Then, we can have one file per platform where we specify the implementation of the showConfirm method. For our purpose, we are going to leave this as it is, since it enables us to compile our app to all platforms, if needed we will specify the implementation in the future.

Finally, we change our simple imports to conditional imports at the top of the file where we use the showConfirm method:

import 'package:flutter_dart_js/bundler/stub_bundler.dart'
    if (dart.library.js) 'package:flutter_dart_js/bundler/javascript_bundler.dart';

In summary, this is importing the stub_bundler.dart by default, however, if it sees that the platform has the dart.library.js code available (such as in Flutter Web), it will import the second file, where we put our code to show a JavaScript confirm window. This will enable us to compile our code to any platform with the only caveat being that when we call that function on any platform other than web, we will get an UnimplementedError.

Adding Custom JavaScript Libraries

While developing our apps, there might be the need to add a specific feature that has been already in the platform that we are developing for, as an example, let’s take Google Maps.

Google Maps libraries are widely available for Android, iOS and Web, and instead of recreating it in Flutter, Google’s approach was to use these native libraries and display them in Flutter (you can see the implementation in the officialgoogle_maps_ flutter GitHub repository).

In the case of web, we don’t have a Pod file or gradle to add our dependencies, so we must add them to our web folder, either declaring them on the index.html file directly or by adding a new .js file in the structure.

As an example, we will add Voca, a library that will aid us with String manipulation, such as converting text to camel case.

We start by downloading the normal, not minified version, of voca.js file so that we can take a peek into the class names and comments.

Then, we add it to our project, in a js folder inside web

└── web
	  ├── ...
    ├── index.html
    └── js
        └── voca.js

In our index.html file, we can add the script right below the main.dart.js script:

<body>
	<script src="main.dart.js" type="application/javascript"></script>

	<script src="js/voca.js"></script>
</body>

Before integrating any other code, we run the app to verify if there are any errors present, and though the app runs, the Chrome Dev Tools (F12), shows a long error message that starts with:

Uncaught Error: Mismatched anonymous define()

A quick google search will show the Require.js website with the following page: Mismatched anonymous define() modules …. Upon further inspection we see that Require.js is a JavaScript library that enable us to load new modules into our web app, using a specific functions such as define, which voca.js . As such, let us dive into the Start page to integrate it in our Flutter app.

The first thing that we need to do is to rearrange the structure of the code to follow Require.js standards:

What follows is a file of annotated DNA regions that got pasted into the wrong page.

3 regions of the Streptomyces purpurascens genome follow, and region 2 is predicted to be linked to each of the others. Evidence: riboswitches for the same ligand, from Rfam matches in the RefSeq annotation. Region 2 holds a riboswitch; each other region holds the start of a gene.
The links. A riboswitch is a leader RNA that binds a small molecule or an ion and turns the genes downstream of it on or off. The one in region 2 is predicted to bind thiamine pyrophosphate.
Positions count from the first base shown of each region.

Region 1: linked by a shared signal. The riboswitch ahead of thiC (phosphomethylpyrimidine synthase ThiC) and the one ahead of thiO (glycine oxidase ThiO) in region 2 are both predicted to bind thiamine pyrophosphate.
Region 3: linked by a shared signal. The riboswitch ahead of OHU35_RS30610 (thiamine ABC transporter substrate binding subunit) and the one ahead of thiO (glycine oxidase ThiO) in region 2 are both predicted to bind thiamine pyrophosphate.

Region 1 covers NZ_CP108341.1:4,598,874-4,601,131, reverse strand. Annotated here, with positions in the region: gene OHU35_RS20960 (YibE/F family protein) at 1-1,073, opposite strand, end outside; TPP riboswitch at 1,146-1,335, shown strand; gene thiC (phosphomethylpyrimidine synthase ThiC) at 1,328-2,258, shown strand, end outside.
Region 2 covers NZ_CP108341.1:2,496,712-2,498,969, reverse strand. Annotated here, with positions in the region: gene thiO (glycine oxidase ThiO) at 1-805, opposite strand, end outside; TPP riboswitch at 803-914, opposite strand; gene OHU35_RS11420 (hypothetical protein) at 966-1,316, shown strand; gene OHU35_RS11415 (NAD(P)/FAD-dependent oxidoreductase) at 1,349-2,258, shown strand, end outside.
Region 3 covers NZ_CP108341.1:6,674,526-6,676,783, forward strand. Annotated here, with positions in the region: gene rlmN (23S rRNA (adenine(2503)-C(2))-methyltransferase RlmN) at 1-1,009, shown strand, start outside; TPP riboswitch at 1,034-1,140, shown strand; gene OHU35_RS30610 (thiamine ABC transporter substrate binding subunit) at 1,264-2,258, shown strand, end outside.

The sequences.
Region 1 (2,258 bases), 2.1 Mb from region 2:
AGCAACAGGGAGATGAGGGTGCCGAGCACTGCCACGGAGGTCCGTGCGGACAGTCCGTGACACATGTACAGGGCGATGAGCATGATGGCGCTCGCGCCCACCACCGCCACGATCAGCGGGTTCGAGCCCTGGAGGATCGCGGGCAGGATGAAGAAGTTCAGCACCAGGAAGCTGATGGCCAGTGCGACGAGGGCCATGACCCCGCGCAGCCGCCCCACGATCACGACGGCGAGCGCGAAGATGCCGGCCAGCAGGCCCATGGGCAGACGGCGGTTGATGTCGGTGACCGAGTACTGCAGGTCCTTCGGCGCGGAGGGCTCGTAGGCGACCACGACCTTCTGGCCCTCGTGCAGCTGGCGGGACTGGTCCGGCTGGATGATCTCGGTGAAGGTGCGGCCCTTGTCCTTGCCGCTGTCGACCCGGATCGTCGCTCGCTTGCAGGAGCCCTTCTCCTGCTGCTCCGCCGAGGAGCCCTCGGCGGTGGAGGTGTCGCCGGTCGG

└── web
    ├── ...
    ├── index.html
    └── js
        ├── main.js
        ├── require.js
        └── scripts
            └── voca.js

For require.js, we just need to download the latest binary from the Download section of the website and add it to the js folder. The same applies for the scripts/voca.js, since we are just moving the voca.js file from the root folder to a scripts folder.

However, in main.js file we will specify all the JavaScript dependencies our project requires. To make this module accessible in Dart, we can add them to the window:

define(function(require) {
    window.v = require('./scripts/voca');
});

Reading the documentation for voca.js, we see that we will need to access v in order to call each function. As such, we will create a @JS() class in Dart and specify each static method that we want to use:

@JS('v')
class V {
  @JS('camelCase')
  external static String camelCase(String text);
}

To call this method, we will just need to call:

var camelCase = V.camelCase("Some text");

Finally, since we are want to make our project compilable for all platforms, we create a new method called toCamelCase in which we call V.camelCase directly. This means that both our stub file and the remaining mobile and desktop implementations will just need to create a method called toCamelCase instead of a specific class and a static method:

@JS('v')
class V {
  @JS('camelCase')
  external static String camelCase(String text);
}

String toCamelCase(String text) => V.camelCase(text);

In our Flutter app, we will be able to call this function directly:

  @override
  void initState() {
    super.initState();
    _controller.addListener(() {
      setState(() => camelCase = toCamelCase(_controller.text));
    });
  }

Conclusion

As with Flutter for mobile devices, it’s always possible to communicate with the underlying platform to access a native API or a specific library. For Flutter Web, we have our life simplified since we don’t need to use a PlatformChannel and can instead call the code (almost) directly with the js library.

Thankfully, the Dart team already has provided us with a lot of out-of-the-box methods for the most common operations via the window variable:

import 'dart:html';

window.alert("This is an alert"); //shows an Alert Dialog
window.location.href; // Shows the current URL, ex. https://www.google.com/

However, each time that we want to add an external library, we will need to rely on the js library and create the bindings.